classical channel.

   3.  In this process, the source data is not disclosed to the remote
       computation node and the privacy is preserved.

   In Figure 3, the Quantum Internet contains quantum channels and
   quantum repeaters/routers for long-distance qubits transmission
   [I-D.irtf-qirg-principles].






















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         +----------------+
         |   End-User     |
         |(e.g., Resident)|
         +----------------+
                 ^
                 | User Interface
                 | (e.g., voice commands)
                 V
         +----------------+
         |   Home Device  |
         +----------------+
                 ^
                 | Classic
                 | Channel
                 V
         +----------------+     /--------\     +----------------+
         |                |--->( Quantum  )--->|                |
         |   Quantum      |    ( Internet )    |   Remote       |
         |   Terminal     |     \--------/     |   Computation  |
         |   Node         |                    |   Node         |
         |  (e.g., Home   |     /--------\     |   (e.g., QC    |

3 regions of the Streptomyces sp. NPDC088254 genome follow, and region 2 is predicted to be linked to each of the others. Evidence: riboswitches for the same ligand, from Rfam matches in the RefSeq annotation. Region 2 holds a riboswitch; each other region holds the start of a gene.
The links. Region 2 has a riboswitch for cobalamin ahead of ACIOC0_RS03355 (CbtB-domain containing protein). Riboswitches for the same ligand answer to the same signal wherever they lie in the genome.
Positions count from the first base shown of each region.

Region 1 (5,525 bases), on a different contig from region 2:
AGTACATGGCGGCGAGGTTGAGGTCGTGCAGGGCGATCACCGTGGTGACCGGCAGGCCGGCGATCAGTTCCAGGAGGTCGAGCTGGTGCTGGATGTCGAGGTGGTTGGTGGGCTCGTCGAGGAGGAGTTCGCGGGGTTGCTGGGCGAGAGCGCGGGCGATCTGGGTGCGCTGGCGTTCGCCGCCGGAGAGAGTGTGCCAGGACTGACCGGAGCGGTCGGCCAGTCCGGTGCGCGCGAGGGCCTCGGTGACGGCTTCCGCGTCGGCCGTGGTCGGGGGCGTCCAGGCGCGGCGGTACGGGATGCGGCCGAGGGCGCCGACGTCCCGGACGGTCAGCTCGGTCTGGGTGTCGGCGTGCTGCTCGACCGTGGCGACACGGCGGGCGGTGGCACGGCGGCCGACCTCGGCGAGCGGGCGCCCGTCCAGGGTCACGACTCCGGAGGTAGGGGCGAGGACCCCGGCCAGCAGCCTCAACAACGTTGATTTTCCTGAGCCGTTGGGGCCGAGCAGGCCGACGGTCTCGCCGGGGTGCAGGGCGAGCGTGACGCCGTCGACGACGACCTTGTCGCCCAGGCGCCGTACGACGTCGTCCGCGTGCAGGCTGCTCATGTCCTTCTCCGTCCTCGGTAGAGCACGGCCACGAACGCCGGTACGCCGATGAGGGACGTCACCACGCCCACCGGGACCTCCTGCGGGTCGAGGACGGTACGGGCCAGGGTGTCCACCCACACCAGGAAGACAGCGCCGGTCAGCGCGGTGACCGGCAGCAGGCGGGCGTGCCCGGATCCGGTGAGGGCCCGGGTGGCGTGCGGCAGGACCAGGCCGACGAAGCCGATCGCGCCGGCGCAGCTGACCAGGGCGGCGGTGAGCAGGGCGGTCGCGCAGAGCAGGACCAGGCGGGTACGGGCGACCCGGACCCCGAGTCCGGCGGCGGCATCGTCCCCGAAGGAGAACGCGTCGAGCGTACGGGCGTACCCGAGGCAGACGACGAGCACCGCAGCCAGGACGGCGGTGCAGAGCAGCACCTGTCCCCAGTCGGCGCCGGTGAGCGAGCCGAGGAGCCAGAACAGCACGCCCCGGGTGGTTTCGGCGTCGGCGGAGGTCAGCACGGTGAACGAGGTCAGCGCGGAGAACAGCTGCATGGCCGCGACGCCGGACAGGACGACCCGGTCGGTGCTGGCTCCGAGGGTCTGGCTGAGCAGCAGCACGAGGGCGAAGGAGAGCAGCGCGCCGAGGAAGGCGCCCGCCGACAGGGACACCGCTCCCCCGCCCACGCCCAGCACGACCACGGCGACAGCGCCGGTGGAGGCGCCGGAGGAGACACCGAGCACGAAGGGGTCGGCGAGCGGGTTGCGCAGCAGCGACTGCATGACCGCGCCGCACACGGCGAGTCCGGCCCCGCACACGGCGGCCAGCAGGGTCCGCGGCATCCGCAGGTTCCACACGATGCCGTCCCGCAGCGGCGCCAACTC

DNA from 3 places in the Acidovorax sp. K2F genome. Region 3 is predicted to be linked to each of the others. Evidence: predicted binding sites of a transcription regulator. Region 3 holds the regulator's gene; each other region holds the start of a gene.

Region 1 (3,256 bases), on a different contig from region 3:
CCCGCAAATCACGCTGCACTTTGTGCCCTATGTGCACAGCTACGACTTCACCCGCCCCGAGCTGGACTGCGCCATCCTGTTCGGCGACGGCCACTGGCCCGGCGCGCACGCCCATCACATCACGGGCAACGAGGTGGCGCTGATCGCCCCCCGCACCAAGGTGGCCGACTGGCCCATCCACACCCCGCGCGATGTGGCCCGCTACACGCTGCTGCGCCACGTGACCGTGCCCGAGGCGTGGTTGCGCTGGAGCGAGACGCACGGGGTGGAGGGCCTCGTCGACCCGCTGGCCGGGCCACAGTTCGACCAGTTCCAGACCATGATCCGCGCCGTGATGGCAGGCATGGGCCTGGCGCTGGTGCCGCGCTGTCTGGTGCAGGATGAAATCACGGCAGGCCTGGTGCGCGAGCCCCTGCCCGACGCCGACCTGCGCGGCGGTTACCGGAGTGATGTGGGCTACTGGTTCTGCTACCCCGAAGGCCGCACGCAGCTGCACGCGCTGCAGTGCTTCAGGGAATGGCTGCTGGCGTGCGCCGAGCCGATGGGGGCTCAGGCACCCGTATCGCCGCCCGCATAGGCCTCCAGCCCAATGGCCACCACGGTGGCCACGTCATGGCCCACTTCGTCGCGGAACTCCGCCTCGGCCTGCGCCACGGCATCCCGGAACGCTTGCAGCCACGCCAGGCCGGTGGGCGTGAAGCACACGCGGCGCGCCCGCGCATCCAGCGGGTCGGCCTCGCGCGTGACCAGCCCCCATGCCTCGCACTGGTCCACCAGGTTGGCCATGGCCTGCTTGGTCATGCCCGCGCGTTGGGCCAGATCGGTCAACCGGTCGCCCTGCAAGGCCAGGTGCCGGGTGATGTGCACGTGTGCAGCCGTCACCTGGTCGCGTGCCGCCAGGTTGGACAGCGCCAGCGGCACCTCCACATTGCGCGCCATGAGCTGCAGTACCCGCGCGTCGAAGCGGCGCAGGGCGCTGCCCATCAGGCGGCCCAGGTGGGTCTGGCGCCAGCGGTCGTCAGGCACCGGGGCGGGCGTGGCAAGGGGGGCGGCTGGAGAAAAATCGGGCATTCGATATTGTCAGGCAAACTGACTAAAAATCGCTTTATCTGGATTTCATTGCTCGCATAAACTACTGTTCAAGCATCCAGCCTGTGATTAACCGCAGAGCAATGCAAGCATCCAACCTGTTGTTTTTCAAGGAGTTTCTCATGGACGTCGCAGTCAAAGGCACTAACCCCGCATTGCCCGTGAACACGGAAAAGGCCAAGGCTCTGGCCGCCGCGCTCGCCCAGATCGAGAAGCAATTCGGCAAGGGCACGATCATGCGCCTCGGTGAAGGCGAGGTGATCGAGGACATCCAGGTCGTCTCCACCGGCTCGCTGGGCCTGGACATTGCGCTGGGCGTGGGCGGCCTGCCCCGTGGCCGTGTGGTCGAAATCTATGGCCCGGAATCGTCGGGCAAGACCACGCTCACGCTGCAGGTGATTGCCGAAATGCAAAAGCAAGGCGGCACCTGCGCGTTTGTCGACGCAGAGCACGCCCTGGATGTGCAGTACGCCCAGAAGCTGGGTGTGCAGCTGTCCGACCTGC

|   Gateway)     |    ( Classical)    |   in Cloud)    |
         |                |<-->( Internet )<-->|                |
         +----------------+     \--------/     +----------------+


          Figure 3: Secure Computation with Privacy Preservation

6.  General Requirements

   Quantum Technologies are steadily evolving and improving.  Therefore,
   it is hard to predict the timeline and future milestones of quantum
   technologies as pointed out in [Grumbling] for quantum computing.
   Currently, a NISQ computer can achieve fifty to hundreds of qubits
   with some error rate.  In fact, the error rates of two-qubit quantum
   gates have decreased nearly in half every 1.5 years (for trapped ion
   gates) to 2 years (for superconducting gates).  The error rate also
   increases as the number of qubits increases.  For example, a current
   20-qubit machine has a total error rate which is close to the total
   error rate of a 7-year old two-qubit machine [Grumbling].

   Although it is challenging to predict future progress of quantum
   technologies, some general and functional requirements on the Quantum
   Internet from the networking perspective, based on the above
   applications and use cases, are identified as follows:

   1.  Methods for facilitating quantum applications to interact
       efficiently with entanglement qubits are necessary in order for



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       them to trigger distribution of designated entangled qubits to
       potentially any other quantum node residing in the Quantum
       Internet.  To accomplish this specific operations must be
       performed on entangled qubits (e.g., entanglement swapping,
       entanglement distillation).  Quantum nodes may be quantum end-
       nodes, quantum repeaters/routers, and/or quantum computers.

   2.  Quantum repeaters/routers should support robust and efficient
       entanglement distribution in order to extend and establish
       entanglement connection between two quantum nodes.  For achieving